Return Air Vents – Here’s What You Need to Know

Your home’s HVAC system is responsible for keeping a comfortable climate in your home. This is done by sucking in air from the inside of your home, filtering and cooling/heating it, and then blowing it back into your home.

But where does your HVAC system suck in air from your home? And how does the air intake location affect the climate in your home?

In this article, I’ll go over return air vents and their location. I’ll also discuss whether you should block a return air vent and the difference between an air vent register and grille.

Location of air return vents

Most older homes (pre-1990) have one big air return vent located centrally somewhere in the home. Usually it’s located in a hallway, but could be somewhere else such as in the living room.

Newer homes usually have several small air return vents located around the home—such as the bedrooms, bathrooms, kitchen, etc.

Generally, the specific location of return air vents is due to cost rather than energy efficiency.

For instance, a home might have its return air vents in the ceiling because the ductwork runs in the attic of the home. So putting the return vent in the ceiling makes the most sense since it will have a direct path to the return duct in the attic.

How to identify an air return vent

So you’ve found an air vent, but how do you confirm whether its a return vent or a supply vent?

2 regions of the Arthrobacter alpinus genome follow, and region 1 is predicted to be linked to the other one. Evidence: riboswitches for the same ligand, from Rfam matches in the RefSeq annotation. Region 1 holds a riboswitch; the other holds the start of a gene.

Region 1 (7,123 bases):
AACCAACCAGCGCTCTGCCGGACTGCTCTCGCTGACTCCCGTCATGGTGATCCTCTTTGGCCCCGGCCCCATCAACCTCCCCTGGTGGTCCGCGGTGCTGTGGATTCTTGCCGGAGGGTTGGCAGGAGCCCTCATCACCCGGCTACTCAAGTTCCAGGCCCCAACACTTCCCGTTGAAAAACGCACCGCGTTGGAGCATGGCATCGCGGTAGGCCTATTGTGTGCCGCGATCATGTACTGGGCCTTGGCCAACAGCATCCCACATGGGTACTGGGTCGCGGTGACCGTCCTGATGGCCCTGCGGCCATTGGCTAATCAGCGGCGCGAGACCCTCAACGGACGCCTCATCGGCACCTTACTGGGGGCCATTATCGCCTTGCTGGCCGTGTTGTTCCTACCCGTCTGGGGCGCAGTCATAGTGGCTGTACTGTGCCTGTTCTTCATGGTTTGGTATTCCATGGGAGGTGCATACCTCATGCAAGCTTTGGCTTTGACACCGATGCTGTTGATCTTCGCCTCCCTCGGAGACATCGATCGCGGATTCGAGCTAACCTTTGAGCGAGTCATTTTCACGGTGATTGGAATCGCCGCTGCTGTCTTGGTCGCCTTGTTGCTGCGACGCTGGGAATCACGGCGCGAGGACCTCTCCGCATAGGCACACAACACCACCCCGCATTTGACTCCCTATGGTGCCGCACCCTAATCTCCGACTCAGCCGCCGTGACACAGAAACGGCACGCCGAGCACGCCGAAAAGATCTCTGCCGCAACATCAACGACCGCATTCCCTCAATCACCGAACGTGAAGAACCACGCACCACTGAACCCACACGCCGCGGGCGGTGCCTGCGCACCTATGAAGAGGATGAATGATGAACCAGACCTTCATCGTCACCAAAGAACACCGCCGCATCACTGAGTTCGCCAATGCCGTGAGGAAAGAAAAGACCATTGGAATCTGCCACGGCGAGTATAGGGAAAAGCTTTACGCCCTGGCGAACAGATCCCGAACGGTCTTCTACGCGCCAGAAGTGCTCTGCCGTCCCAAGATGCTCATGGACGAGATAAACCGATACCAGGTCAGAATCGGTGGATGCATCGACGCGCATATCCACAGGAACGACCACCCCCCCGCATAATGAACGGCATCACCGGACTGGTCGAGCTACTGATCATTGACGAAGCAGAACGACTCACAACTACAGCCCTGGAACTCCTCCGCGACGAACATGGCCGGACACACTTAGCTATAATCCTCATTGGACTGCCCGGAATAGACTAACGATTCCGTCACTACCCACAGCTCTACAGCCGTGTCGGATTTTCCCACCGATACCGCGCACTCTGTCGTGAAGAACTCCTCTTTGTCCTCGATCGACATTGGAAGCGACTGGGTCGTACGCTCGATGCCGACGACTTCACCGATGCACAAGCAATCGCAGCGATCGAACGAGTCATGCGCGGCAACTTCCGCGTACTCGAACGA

One way is to hold a piece of toilet paper up to the vent. If the paper gets sucked toward the vent, then its a return vent.

Another way to tell is by inspection. Return vents usually have grilles on them. This is different than supply vents—they usually have registers on them.

I’ll explain the differences between registers and grilles below.

Air vent registers versus grilles

When it comes to air vent registers and air vent grilles, you might have heard these two terms used interchangeably. While they are similar, they are actually two different things:

  • An air vent register is used on the supply vent. The register has slotted louvers inside of it that are used to direct airflow inside of a room. In most registers, the direction of the vanes are adjusted by a lever or slider.

  • An air vent grille is used on the return vent. The grille has slotted vanes that are non-adjustable in a fixed position. Its purpose is mostly for keeping objects out of the air intake.
Air vent register versus grille

Another type of air vent device is the air vent diffuser. Diffusers are similar to air vent registers, but they are non-adjustable.

While registers allow you to direct airflow in a certain direction, diffusers disperse air in all directions. 

Should you block a return air vent?

You should never block a return air vent. Blocking a return air vent will cause issues with air temperature, pressure, and circulation.

Even if a return vent isn’t completely blocked, you still need to keep it clear.

Keep all objects such as furniture, curtains, and appliances at least 1 foot away from return air vents.

Blocking a return vent can cause damage to your HVAC system by causing air leaks. Air leaks occur when there is a high pressure difference between the inside and outside of your ductwork.

If the return air vents are blocked, then the blockage will cause excess negative pressure inside your ducts. The excess negative pressure has the potential to cause your ductwork to implode on itself.

Besides your ductwork, your HVAC unit itself is at risk from the lack of airflow.